Life & Letters

Correspondence

About this Item

Title: Richard Maurice Bucke to Walt Whitman, 28 January 1891

Date: January 28, 1891

Whitman Archive ID: loc.08110

Source: The Charles E. Feinberg Collection of the Papers of Walt Whitman, 1839–1919, Library of Congress, Washington, D.C. Transcribed from digital images or a microfilm reproduction of the original item. For a description of the editorial rationale behind our treatment of the correspondence, see our statement of editorial policy.

Notes for this letter were derived from The Letters of Dr. Richard Maurice Bucke to Walt Whitman, ed. Artem Lozynsky (Detroit: Wayne State University Press, 1977), and supplemented, updated, or created by Whitman Archive staff as appropriate.

Contributors to digital file: Cristin Noonan, Zainab Saleh, Stephanie Blalock, and Breanna Himschoot



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Medical Superintendent's
Office.
INSANE ASYLUM
LONDON ONTARIO1
28 Jan 1891

Yours of 24th2 to hand yesterday. Was too much occupied to write. Sorry (and disgusted) to hear of the action of Scribner's3 but "such is life." Nothing at all new here. Charming winter weather and good roads (tho' no sleighing). My shoulder is all right4 as far as being comfortable goes but is not good for much to use yet. Am glad you like H's5 piece on W.W.—as I told you before I think very highly of it. We are ready going to have meters at last6—the first dozen will be done this week or early next—after that we can make them as fast as we want them—next thing will be to start manufacturing on your side

Affectionately
R M Bucke


Correspondent:
Richard Maurice Bucke (1837–1902) was a Canadian physician and psychiatrist who grew close to Whitman after reading Leaves of Grass in 1867 (and later memorizing it) and meeting the poet in Camden a decade later. Even before meeting Whitman, Bucke claimed in 1872 that a reading of Leaves of Grass led him to experience "cosmic consciousness" and an overwhelming sense of epiphany. Bucke became the poet's first biographer with Walt Whitman (Philadelphia: David McKay, 1883), and he later served as one of his medical advisors and literary executors. For more on the relationship of Bucke and Whitman, see Howard Nelson, "Bucke, Richard Maurice," Walt Whitman: An Encyclopedia, ed. J.R. LeMaster and Donald D. Kummings (New York: Garland Publishing, 1998).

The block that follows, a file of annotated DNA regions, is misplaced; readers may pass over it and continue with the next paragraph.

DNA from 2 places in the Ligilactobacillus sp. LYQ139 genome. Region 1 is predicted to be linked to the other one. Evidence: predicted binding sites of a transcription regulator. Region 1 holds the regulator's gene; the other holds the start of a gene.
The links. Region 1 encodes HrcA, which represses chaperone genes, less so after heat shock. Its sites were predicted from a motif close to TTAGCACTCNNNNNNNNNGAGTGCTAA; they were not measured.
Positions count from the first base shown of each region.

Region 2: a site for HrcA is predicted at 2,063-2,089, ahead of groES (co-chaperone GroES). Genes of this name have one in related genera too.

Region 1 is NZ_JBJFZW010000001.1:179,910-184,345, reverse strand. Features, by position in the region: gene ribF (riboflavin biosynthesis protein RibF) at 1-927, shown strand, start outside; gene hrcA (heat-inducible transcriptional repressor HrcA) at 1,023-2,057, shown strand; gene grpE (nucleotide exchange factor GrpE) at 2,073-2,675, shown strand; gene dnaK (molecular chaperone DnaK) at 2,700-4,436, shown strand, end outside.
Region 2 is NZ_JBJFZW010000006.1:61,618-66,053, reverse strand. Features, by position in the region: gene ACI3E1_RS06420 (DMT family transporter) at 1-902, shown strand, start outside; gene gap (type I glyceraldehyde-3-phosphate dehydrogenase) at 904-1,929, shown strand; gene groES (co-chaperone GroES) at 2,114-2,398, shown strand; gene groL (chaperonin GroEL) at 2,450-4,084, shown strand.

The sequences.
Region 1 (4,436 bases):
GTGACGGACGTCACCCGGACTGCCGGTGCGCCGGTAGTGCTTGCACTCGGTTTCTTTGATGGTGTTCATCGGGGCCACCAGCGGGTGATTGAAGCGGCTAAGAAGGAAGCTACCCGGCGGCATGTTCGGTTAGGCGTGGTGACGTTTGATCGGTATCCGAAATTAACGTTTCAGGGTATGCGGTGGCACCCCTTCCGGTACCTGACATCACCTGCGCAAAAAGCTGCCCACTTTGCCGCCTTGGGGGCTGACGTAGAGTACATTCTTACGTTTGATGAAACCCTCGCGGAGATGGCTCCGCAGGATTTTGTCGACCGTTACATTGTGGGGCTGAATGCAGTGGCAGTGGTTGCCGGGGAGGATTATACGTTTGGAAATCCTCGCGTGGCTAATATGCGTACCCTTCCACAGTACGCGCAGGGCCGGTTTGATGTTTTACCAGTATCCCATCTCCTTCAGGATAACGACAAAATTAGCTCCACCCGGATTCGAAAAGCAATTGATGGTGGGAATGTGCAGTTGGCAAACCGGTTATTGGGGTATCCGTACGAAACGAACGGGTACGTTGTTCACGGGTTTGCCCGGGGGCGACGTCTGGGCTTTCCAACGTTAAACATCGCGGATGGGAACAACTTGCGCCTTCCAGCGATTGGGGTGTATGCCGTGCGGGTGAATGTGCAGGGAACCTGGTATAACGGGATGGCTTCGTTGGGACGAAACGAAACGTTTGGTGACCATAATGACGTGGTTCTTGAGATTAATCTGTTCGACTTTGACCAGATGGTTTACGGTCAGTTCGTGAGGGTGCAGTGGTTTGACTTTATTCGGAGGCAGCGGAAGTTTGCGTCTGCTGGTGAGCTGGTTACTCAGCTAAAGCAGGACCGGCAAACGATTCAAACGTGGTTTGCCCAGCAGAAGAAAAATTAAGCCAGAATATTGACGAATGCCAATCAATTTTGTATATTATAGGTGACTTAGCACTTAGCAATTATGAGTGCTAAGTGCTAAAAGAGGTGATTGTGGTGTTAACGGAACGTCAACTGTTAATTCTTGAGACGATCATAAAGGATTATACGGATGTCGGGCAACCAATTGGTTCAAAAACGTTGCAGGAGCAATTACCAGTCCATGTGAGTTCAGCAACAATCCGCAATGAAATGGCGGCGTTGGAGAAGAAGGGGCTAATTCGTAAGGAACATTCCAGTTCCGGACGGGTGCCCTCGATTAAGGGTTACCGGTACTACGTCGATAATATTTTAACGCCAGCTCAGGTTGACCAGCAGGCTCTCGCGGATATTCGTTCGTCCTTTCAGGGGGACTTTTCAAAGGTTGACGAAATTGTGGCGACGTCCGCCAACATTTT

Notes:

1. This letter is addressed: Walt Whitman | 328 Mickle Street | Camden | New Jersey | U.S.A. It is postmarked: CAMDEN, N.J. | JAN | 30 | 12 M | 1891 | REC'D; LONDON | PM | JA [illegible]8 | 91 | CANADA. [back]

2. See Whitman's letter of January 24, 1891[back]

3. On January 23, Scribner's Monthly rejected four poems that Whitman had submitted ("Old Chants," "Grand Is the Seen," "Death dogs my steps," and "two lines"). [back]

4. Bucke described his accident in a letter to Traubel of December 25, 1890: "I had a fall last evening and dislocated my left shoulder (it was the right arm last time, three months ago)." This letter is held in the Charles E. Feinberg Collection of the Papers of Walt Whitman, 1839–1919, Library of Congress, Washington, D.C. [back]

5. Horace L. Traubel (1858–1919) was an American essayist, poet, and magazine publisher. He is best remembered as the literary executor, biographer, and self-fashioned "spirit child" of Walt Whitman. During the mid-1880s and until Whitman's death in 1892, Traubel visited the poet virtually every day and took thorough notes of their conversations, which he later transcribed and published in three large volumes entitled With Walt Whitman in Camden (1906, 1908, & 1914). After his death, Traubel left behind enough manuscripts for six more volumes of the series, the final two of which were published in 1996. For more on Traubel, see Ed Folsom, "Traubel, Horace L. [1858–1919],"Walt Whitman: An Encyclopedia, ed. J.R. LeMaster and Donald D. Kummings (New York: Garland Publishing, 1998). [back]

6. Bucke and his brother-in-law William John Gurd were designing a gas and fluid meter to be patented in Canada and sold in England. [back]


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